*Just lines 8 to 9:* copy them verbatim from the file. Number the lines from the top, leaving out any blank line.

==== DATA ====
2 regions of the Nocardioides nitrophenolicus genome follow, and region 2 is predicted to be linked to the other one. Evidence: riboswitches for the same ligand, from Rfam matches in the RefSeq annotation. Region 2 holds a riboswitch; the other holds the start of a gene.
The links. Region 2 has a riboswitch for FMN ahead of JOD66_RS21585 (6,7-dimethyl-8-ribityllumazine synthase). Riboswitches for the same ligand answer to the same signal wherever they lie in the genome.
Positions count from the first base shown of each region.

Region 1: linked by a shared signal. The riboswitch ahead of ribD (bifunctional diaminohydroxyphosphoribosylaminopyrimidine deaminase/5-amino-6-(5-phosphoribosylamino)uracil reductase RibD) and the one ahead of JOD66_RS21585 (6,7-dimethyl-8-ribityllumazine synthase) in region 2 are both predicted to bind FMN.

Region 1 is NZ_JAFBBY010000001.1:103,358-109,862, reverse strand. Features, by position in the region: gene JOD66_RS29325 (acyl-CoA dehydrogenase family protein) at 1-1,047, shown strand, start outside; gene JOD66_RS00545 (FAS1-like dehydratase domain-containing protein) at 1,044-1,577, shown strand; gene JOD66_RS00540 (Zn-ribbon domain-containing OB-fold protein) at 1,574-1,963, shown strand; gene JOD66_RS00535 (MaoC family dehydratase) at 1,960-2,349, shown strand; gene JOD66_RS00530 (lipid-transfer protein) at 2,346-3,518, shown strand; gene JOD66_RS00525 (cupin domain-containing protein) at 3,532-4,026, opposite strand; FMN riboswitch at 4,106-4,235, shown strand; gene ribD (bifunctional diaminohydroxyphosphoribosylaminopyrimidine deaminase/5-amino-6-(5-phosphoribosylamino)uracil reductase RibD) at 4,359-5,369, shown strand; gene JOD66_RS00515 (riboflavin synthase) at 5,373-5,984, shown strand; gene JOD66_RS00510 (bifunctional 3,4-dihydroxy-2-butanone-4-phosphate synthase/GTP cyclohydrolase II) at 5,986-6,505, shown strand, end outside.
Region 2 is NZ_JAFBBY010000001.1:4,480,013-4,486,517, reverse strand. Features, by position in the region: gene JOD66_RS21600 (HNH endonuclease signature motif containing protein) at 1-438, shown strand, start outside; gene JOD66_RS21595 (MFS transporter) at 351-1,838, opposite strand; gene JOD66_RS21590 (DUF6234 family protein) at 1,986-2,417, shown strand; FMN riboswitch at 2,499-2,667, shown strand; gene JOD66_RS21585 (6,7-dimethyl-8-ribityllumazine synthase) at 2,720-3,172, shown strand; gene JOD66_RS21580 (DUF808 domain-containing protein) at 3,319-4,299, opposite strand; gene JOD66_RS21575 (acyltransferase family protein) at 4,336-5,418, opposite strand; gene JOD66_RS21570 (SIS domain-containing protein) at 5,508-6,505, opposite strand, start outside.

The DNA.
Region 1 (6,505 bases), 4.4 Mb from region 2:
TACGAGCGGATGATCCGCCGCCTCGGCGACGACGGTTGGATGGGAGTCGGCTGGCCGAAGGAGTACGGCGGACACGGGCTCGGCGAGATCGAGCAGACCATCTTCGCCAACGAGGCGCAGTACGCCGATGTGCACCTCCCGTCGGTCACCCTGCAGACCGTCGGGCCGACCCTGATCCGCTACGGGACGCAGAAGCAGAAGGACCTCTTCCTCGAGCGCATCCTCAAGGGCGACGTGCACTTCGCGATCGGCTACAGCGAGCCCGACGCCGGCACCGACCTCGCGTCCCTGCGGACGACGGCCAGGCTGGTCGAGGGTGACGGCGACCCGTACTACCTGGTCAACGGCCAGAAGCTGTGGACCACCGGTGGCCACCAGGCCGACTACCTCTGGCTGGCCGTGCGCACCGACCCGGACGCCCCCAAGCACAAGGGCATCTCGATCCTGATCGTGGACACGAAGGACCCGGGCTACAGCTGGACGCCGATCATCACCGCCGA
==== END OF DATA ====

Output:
Region 1 (6,505 bases), 4.4 Mb from region 2:
TACGAGCGGATGATCCGCCGCCTCGGCGACGACGGTTGGATGGGAGTCGGCTGGCCGAAGGAGTACGGCGGACACGGGCTCGGCGAGATCGAGCAGACCATCTTCGCCAACGAGGCGCAGTACGCCGATGTGCACCTCCCGTCGGTCACCCTGCAGACCGTCGGGCCGACCCTGATCCGCTACGGGACGCAGAAGCAGAAGGACCTCTTCCTCGAGCGCATCCTCAAGGGCGACGTGCACTTCGCGATCGGCTACAGCGAGCCCGACGCCGGCACCGACCTCGCGTCCCTGCGGACGACGGCCAGGCTGGTCGAGGGTGACGGCGACCCGTACTACCTGGTCAACGGCCAGAAGCTGTGGACCACCGGTGGCCACCAGGCCGACTACCTCTGGCTGGCCGTGCGCACCGACCCGGACGCCCCCAAGCACAAGGGCATCTCGATCCTGATCGTGGACACGAAGGACCCGGGCTACAGCTGGACGCCGATCATCACCGCCGA